Part 4 – Landmarks
Some of the most iconic and recognisable forms of travel photography would have to be famous landmarks e.g. Eiffel Tower, Taj Mahal, Pyramid of Giza etc. These are the kind of shots that you’ll always find on postcards and tourism posters, which also mean that they’re far and away the most popular things to photograph in a country. This unfortunately means that your work is really cut out for you to ever get your shots noticed and hopefully published.
The first thing that I’d say is that you should just go ahead and get the same shot that you’ve seen on all the postcards but try to make sure that you’re shooting in the best conditions, be aware of how the light affects it at different times of the day. There’s no point in travelling all that way to just rush through and not get the best shot possible. I always try to take the same shot at different times throughout the day so that you get the most out of the light and colours. Sunrise and sunset, and the hours before and after (blue and golden) offer up some very photogenic natural light if the weather permits. However, shooting during the midday sun generally doesn’t work too well as the light and shadows are too harsh.
Now that you’ve got the “famous” shot you should try to put your own mark on it. Get creative with your angles and perspective, you can really emphasise the size of a building or statue by getting closer and shooting a wide angle shot upwards. The reverse would also be true but it can be quite difficult to find a location overlooking a landmark.
If you’re lucky enough to live near a landmark (or have the opportunity to travel to the same location multiple times) you should try to take the same shots in different seasons and weather conditions. You’ll find that there are much fewer shots of these famous landmarks in the less desirable shooting conditions such as rain and snow so you’ll have more chance of standing out from the crowd.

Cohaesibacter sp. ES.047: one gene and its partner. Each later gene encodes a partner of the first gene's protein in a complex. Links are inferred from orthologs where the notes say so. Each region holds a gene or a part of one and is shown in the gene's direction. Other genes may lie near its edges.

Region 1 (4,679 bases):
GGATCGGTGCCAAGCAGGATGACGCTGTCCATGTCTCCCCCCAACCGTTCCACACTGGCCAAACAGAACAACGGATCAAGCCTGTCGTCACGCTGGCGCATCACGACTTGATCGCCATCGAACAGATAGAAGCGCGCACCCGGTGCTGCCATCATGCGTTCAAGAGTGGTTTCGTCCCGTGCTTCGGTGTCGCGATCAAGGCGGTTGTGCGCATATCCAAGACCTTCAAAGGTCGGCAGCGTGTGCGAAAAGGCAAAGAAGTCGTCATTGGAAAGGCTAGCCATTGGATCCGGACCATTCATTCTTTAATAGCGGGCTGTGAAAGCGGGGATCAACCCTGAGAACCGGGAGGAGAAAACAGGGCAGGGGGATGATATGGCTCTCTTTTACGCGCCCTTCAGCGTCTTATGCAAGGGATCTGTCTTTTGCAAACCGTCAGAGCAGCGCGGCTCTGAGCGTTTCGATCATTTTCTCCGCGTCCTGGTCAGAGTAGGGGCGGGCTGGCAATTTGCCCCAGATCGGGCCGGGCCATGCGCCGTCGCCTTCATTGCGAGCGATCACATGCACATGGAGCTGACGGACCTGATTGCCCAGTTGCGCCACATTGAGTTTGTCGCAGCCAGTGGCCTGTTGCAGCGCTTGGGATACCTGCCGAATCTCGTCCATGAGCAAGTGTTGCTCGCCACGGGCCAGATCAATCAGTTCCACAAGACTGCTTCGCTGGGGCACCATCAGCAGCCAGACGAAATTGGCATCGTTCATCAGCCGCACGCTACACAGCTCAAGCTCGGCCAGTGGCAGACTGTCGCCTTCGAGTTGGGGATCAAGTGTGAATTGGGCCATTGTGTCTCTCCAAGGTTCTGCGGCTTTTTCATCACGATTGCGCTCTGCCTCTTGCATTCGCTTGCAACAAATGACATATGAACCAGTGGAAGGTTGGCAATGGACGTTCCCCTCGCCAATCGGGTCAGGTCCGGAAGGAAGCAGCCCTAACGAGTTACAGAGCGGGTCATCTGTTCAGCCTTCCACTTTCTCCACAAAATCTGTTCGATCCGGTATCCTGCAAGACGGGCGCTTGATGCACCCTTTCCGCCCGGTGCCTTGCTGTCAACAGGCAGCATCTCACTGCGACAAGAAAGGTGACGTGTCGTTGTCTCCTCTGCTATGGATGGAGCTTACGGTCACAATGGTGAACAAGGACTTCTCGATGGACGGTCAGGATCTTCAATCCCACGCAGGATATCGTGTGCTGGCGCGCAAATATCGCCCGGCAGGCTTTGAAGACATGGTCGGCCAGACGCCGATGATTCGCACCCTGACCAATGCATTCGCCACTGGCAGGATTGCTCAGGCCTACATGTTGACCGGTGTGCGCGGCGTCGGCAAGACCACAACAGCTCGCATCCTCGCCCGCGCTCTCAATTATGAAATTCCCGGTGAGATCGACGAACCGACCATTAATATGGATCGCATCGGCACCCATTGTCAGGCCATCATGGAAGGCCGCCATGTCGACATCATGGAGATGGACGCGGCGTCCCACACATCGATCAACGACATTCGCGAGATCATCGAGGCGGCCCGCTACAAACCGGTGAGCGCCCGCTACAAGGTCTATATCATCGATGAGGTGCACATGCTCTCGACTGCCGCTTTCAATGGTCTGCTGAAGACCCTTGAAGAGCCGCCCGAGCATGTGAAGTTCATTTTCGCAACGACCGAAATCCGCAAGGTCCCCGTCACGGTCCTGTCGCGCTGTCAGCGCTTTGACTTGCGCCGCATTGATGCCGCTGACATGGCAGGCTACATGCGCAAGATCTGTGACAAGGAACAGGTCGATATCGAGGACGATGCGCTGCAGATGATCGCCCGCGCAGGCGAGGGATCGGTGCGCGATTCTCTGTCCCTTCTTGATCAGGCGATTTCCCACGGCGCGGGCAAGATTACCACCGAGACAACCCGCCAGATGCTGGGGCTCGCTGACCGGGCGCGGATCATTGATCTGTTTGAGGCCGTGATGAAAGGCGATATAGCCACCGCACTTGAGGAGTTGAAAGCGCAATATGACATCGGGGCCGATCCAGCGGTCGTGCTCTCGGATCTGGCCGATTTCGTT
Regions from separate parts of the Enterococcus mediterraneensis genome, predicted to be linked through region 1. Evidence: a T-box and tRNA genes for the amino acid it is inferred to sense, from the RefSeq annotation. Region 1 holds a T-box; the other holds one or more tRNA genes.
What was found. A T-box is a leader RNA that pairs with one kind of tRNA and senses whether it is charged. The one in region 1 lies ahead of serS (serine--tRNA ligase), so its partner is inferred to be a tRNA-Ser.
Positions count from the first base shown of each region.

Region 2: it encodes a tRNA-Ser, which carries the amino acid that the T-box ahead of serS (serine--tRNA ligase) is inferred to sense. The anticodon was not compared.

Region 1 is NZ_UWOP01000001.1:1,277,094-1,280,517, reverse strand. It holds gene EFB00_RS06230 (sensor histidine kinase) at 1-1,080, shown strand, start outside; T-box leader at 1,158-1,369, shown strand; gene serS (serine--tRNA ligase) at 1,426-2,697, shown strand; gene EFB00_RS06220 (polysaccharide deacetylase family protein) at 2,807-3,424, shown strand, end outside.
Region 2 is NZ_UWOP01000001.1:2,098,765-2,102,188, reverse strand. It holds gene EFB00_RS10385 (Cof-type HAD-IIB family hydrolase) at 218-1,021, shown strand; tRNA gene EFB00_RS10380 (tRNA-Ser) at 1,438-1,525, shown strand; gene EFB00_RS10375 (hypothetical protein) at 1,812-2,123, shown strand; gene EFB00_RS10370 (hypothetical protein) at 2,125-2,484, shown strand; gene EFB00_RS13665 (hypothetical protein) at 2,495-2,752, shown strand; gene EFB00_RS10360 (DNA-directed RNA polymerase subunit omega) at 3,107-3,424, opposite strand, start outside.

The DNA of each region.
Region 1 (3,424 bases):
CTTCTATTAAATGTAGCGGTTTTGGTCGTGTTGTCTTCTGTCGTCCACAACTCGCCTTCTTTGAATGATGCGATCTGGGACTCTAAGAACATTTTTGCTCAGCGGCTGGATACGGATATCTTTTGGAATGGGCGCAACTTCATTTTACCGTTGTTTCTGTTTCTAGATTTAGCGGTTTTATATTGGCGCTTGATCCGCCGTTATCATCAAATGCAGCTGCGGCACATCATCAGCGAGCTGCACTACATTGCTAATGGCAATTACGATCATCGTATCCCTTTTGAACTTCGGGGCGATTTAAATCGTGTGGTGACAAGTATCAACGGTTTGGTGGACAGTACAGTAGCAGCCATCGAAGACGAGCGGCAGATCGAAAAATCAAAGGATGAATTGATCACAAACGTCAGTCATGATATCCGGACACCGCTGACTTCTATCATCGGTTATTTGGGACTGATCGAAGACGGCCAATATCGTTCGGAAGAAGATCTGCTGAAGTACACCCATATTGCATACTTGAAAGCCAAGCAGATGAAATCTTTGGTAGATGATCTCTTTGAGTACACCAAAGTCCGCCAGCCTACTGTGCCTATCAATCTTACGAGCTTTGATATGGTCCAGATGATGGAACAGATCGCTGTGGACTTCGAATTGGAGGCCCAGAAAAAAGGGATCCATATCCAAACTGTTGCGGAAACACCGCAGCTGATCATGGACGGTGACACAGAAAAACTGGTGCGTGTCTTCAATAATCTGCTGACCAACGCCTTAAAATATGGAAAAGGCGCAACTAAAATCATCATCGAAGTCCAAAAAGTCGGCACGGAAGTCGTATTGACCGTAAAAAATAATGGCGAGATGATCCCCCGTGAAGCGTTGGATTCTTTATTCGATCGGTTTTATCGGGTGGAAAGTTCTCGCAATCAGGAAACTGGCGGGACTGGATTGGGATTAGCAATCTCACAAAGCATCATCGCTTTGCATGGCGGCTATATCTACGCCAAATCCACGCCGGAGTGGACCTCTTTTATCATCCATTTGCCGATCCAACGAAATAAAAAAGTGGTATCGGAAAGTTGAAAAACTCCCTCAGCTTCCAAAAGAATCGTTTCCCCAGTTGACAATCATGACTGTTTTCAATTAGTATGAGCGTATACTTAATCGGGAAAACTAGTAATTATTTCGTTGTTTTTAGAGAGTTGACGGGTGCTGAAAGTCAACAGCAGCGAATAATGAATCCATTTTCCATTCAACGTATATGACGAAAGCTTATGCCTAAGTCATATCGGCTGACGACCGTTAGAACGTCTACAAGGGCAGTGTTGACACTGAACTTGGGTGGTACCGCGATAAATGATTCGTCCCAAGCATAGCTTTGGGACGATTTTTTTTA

You don’t always have to include the entire landmark in your shot, sometimes they are so recognisable that you can get away with some more detailed shots. This is especially true of somewhere such as the Sydney Opera House, the shell-like roof is one of the most recognisable in the world and just focussing on the detail on the roof alone make for a more abstract kind of shot. You will be able to find that you can recognise a lot of landmarks from quite small details so why not pick up on these and create some more abstract shots.
The landmark doesn’t even have to be the main focus in your shot, this photograph focuses on the street light on the bridge but your eye still picks up on the familiar shape of the Eiffel Tower in the background which instantly makes you think of Paris and France. It’s nice to have the viewer become more involved in your shot by making them think a little rather than making things too obvious.
Described by past clients as professional, unique, exceptional and inspiring, UK based award winning photographer Kimberley Coole is available for assignment or commission both locally and internationally, specialising in travel photography.
Kimberley is also a member of X-Rite’s prestigious Coloratti group, a guest blogger for Manfrotto Imagine More, a Manfrotto Ambassador, and a multi-image finalist for the prestigious Travel Photographer of the Year Award 2012 plus a category winner for the Eyes on Asia Awards 2013.